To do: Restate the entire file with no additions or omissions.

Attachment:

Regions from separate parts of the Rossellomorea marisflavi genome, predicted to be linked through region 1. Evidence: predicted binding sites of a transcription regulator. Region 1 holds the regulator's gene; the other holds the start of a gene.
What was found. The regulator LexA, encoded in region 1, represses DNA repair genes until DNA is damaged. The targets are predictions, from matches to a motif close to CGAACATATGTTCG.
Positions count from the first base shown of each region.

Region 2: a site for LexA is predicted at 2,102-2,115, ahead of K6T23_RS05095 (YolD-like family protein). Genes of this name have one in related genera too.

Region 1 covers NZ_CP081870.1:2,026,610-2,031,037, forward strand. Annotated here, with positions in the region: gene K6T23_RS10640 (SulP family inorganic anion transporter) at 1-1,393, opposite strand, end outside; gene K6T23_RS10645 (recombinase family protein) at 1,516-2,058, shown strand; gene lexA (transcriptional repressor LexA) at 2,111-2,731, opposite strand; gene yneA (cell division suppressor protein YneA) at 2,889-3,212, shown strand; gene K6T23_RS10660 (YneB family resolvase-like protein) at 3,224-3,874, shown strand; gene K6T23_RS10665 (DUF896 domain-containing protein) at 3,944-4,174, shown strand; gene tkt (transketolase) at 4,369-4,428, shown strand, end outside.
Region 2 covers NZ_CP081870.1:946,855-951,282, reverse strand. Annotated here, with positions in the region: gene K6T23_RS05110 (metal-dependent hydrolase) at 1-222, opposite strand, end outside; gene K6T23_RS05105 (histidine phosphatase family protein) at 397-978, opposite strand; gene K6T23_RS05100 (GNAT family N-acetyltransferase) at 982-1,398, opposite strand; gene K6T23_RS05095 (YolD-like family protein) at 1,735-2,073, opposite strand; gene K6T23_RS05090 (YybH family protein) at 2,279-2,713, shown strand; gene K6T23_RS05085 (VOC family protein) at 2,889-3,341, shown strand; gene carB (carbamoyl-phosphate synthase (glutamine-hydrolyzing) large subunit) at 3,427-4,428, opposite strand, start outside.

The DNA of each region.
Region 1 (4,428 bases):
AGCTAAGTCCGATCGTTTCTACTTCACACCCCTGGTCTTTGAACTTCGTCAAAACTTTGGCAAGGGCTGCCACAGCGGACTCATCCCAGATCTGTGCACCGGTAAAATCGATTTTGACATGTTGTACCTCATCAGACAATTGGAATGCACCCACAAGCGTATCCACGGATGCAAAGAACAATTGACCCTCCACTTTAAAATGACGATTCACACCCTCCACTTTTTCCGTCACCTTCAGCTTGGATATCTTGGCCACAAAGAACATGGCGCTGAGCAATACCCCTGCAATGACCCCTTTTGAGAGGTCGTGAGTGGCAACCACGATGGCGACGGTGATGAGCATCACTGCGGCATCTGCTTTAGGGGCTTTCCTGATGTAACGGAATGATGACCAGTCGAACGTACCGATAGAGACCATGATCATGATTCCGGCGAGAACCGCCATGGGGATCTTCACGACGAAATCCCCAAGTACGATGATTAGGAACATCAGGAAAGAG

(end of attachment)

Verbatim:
Regions from separate parts of the Rossellomorea marisflavi genome, predicted to be linked through region 1. Evidence: predicted binding sites of a transcription regulator. Region 1 holds the regulator's gene; the other holds the start of a gene.
What was found. The regulator LexA, encoded in region 1, represses DNA repair genes until DNA is damaged. The targets are predictions, from matches to a motif close to CGAACATATGTTCG.
Positions count from the first base shown of each region.

Region 2: a site for LexA is predicted at 2,102-2,115, ahead of K6T23_RS05095 (YolD-like family protein). Genes of this name have one in related genera too.

Region 1 covers NZ_CP081870.1:2,026,610-2,031,037, forward strand. Annotated here, with positions in the region: gene K6T23_RS10640 (SulP family inorganic anion transporter) at 1-1,393, opposite strand, end outside; gene K6T23_RS10645 (recombinase family protein) at 1,516-2,058, shown strand; gene lexA (transcriptional repressor LexA) at 2,111-2,731, opposite strand; gene yneA (cell division suppressor protein YneA) at 2,889-3,212, shown strand; gene K6T23_RS10660 (YneB family resolvase-like protein) at 3,224-3,874, shown strand; gene K6T23_RS10665 (DUF896 domain-containing protein) at 3,944-4,174, shown strand; gene tkt (transketolase) at 4,369-4,428, shown strand, end outside.
Region 2 covers NZ_CP081870.1:946,855-951,282, reverse strand. Annotated here, with positions in the region: gene K6T23_RS05110 (metal-dependent hydrolase) at 1-222, opposite strand, end outside; gene K6T23_RS05105 (histidine phosphatase family protein) at 397-978, opposite strand; gene K6T23_RS05100 (GNAT family N-acetyltransferase) at 982-1,398, opposite strand; gene K6T23_RS05095 (YolD-like family protein) at 1,735-2,073, opposite strand; gene K6T23_RS05090 (YybH family protein) at 2,279-2,713, shown strand; gene K6T23_RS05085 (VOC family protein) at 2,889-3,341, shown strand; gene carB (carbamoyl-phosphate synthase (glutamine-hydrolyzing) large subunit) at 3,427-4,428, opposite strand, start outside.

The DNA of each region.
Region 1 (4,428 bases):
AGCTAAGTCCGATCGTTTCTACTTCACACCCCTGGTCTTTGAACTTCGTCAAAACTTTGGCAAGGGCTGCCACAGCGGACTCATCCCAGATCTGTGCACCGGTAAAATCGATTTTGACATGTTGTACCTCATCAGACAATTGGAATGCACCCACAAGCGTATCCACGGATGCAAAGAACAATTGACCCTCCACTTTAAAATGACGATTCACACCCTCCACTTTTTCCGTCACCTTCAGCTTGGATATCTTGGCCACAAAGAACATGGCGCTGAGCAATACCCCTGCAATGACCCCTTTTGAGAGGTCGTGAGTGGCAACCACGATGGCGACGGTGATGAGCATCACTGCGGCATCTGCTTTAGGGGCTTTCCTGATGTAACGGAATGATGACCAGTCGAACGTACCGATAGAGACCATGATCATGATTCCGGCGAGAACCGCCATGGGGATCTTCACGACGAAATCCCCAAGTACGATGATTAGGAACATCAGGAAAGAG